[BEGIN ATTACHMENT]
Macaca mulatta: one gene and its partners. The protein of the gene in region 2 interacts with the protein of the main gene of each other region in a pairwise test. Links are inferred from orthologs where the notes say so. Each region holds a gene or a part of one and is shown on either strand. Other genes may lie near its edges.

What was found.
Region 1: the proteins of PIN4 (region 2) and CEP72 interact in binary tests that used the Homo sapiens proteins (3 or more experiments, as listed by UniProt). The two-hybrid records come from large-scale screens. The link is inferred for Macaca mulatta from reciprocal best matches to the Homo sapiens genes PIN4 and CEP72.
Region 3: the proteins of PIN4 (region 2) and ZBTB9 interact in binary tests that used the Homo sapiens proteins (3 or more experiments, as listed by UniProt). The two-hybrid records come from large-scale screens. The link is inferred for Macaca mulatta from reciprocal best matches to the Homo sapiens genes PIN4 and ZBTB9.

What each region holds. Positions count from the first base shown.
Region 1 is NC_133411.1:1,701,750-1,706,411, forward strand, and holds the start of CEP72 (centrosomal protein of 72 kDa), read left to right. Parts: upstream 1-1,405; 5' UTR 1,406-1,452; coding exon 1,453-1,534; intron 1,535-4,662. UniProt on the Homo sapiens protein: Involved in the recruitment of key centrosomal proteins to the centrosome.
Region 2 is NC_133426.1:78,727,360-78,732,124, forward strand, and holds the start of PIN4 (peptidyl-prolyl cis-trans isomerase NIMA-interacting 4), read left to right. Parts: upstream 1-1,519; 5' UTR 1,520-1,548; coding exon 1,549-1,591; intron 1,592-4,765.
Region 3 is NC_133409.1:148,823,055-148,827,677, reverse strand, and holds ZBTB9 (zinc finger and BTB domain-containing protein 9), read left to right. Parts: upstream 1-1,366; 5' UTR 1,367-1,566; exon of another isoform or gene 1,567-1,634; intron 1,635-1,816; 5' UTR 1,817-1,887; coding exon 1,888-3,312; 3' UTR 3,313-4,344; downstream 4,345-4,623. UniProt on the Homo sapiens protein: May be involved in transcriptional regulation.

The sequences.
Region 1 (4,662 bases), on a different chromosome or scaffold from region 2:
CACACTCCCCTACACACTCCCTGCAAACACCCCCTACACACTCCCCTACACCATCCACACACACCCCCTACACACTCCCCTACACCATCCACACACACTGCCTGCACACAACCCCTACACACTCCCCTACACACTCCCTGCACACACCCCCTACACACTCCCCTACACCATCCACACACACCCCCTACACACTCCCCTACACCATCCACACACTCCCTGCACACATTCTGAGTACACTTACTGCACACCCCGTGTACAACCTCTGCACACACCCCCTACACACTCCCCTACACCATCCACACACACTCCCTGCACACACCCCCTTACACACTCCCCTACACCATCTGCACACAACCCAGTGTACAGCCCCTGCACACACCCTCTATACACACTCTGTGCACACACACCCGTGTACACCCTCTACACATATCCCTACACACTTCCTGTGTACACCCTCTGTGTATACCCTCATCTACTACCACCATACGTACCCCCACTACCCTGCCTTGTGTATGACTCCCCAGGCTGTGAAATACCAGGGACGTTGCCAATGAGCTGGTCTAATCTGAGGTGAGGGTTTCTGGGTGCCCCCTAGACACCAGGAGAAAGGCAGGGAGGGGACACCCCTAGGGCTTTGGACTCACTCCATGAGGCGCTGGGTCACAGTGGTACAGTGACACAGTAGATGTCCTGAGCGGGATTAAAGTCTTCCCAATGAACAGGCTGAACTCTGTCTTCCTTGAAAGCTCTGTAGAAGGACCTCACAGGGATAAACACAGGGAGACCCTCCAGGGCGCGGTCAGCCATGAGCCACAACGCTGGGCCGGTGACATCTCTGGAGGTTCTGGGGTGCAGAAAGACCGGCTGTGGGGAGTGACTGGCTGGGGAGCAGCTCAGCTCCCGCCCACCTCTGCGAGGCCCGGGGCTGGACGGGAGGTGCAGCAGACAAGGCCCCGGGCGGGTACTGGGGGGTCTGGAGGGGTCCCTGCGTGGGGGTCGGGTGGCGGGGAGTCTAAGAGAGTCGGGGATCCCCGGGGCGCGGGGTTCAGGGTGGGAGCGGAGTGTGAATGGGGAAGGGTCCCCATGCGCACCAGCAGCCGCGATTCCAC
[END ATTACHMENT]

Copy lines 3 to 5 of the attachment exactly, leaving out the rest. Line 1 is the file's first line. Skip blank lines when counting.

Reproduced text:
Region 1: the proteins of PIN4 (region 2) and CEP72 interact in binary tests that used the Homo sapiens proteins (3 or more experiments, as listed by UniProt). The two-hybrid records come from large-scale screens. The link is inferred for Macaca mulatta from reciprocal best matches to the Homo sapiens genes PIN4 and CEP72.
Region 3: the proteins of PIN4 (region 2) and ZBTB9 interact in binary tests that used the Homo sapiens proteins (3 or more experiments, as listed by UniProt). The two-hybrid records come from large-scale screens. The link is inferred for Macaca mulatta from reciprocal best matches to the Homo sapiens genes PIN4 and ZBTB9.

What each region holds. Positions count from the first base shown.